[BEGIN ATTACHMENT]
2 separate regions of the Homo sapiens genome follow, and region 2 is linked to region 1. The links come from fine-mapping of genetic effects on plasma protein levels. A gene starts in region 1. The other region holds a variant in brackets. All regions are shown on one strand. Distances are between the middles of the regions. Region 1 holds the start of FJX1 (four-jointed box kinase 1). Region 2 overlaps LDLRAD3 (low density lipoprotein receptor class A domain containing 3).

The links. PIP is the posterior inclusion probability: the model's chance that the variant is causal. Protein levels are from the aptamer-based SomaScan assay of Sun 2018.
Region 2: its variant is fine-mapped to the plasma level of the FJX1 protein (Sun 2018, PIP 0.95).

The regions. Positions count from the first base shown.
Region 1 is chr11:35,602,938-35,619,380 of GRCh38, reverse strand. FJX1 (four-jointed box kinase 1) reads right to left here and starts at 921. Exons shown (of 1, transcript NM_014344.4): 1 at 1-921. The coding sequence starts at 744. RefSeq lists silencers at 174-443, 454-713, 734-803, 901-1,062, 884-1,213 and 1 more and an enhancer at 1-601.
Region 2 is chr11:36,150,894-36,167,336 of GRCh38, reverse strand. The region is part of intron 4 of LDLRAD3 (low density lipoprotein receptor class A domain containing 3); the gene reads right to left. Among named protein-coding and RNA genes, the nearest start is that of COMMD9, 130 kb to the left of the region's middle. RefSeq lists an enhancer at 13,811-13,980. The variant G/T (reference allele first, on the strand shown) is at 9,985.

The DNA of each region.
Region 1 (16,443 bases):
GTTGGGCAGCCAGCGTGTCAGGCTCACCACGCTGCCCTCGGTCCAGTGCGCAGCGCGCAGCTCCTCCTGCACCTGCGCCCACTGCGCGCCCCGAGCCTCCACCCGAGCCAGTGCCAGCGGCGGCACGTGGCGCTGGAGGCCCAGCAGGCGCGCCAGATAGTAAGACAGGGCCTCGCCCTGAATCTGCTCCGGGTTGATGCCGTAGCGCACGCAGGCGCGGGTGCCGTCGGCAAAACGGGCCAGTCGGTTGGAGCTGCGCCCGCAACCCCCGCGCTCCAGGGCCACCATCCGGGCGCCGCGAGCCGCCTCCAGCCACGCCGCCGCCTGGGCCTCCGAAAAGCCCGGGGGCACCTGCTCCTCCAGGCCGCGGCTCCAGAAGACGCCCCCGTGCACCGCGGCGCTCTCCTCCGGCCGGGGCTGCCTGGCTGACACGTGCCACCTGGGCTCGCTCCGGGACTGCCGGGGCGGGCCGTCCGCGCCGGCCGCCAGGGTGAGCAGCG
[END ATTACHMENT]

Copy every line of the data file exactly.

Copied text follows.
2 separate regions of the Homo sapiens genome follow, and region 2 is linked to region 1. The links come from fine-mapping of genetic effects on plasma protein levels. A gene starts in region 1. The other region holds a variant in brackets. All regions are shown on one strand. Distances are between the middles of the regions. Region 1 holds the start of FJX1 (four-jointed box kinase 1). Region 2 overlaps LDLRAD3 (low density lipoprotein receptor class A domain containing 3).

The links. PIP is the posterior inclusion probability: the model's chance that the variant is causal. Protein levels are from the aptamer-based SomaScan assay of Sun 2018.
Region 2: its variant is fine-mapped to the plasma level of the FJX1 protein (Sun 2018, PIP 0.95).

The regions. Positions count from the first base shown.
Region 1 is chr11:35,602,938-35,619,380 of GRCh38, reverse strand. FJX1 (four-jointed box kinase 1) reads right to left here and starts at 921. Exons shown (of 1, transcript NM_014344.4): 1 at 1-921. The coding sequence starts at 744. RefSeq lists silencers at 174-443, 454-713, 734-803, 901-1,062, 884-1,213 and 1 more and an enhancer at 1-601.
Region 2 is chr11:36,150,894-36,167,336 of GRCh38, reverse strand. The region is part of intron 4 of LDLRAD3 (low density lipoprotein receptor class A domain containing 3); the gene reads right to left. Among named protein-coding and RNA genes, the nearest start is that of COMMD9, 130 kb to the left of the region's middle. RefSeq lists an enhancer at 13,811-13,980. The variant G/T (reference allele first, on the strand shown) is at 9,985.

The DNA of each region.
Region 1 (16,443 bases):
GTTGGGCAGCCAGCGTGTCAGGCTCACCACGCTGCCCTCGGTCCAGTGCGCAGCGCGCAGCTCCTCCTGCACCTGCGCCCACTGCGCGCCCCGAGCCTCCACCCGAGCCAGTGCCAGCGGCGGCACGTGGCGCTGGAGGCCCAGCAGGCGCGCCAGATAGTAAGACAGGGCCTCGCCCTGAATCTGCTCCGGGTTGATGCCGTAGCGCACGCAGGCGCGGGTGCCGTCGGCAAAACGGGCCAGTCGGTTGGAGCTGCGCCCGCAACCCCCGCGCTCCAGGGCCACCATCCGGGCGCCGCGAGCCGCCTCCAGCCACGCCGCCGCCTGGGCCTCCGAAAAGCCCGGGGGCACCTGCTCCTCCAGGCCGCGGCTCCAGAAGACGCCCCCGTGCACCGCGGCGCTCTCCTCCGGCCGGGGCTGCCTGGCTGACACGTGCCACCTGGGCTCGCTCCGGGACTGCCGGGGCGGGCCGTCCGCGCCGGCCGCCAGGGTGAGCAGCG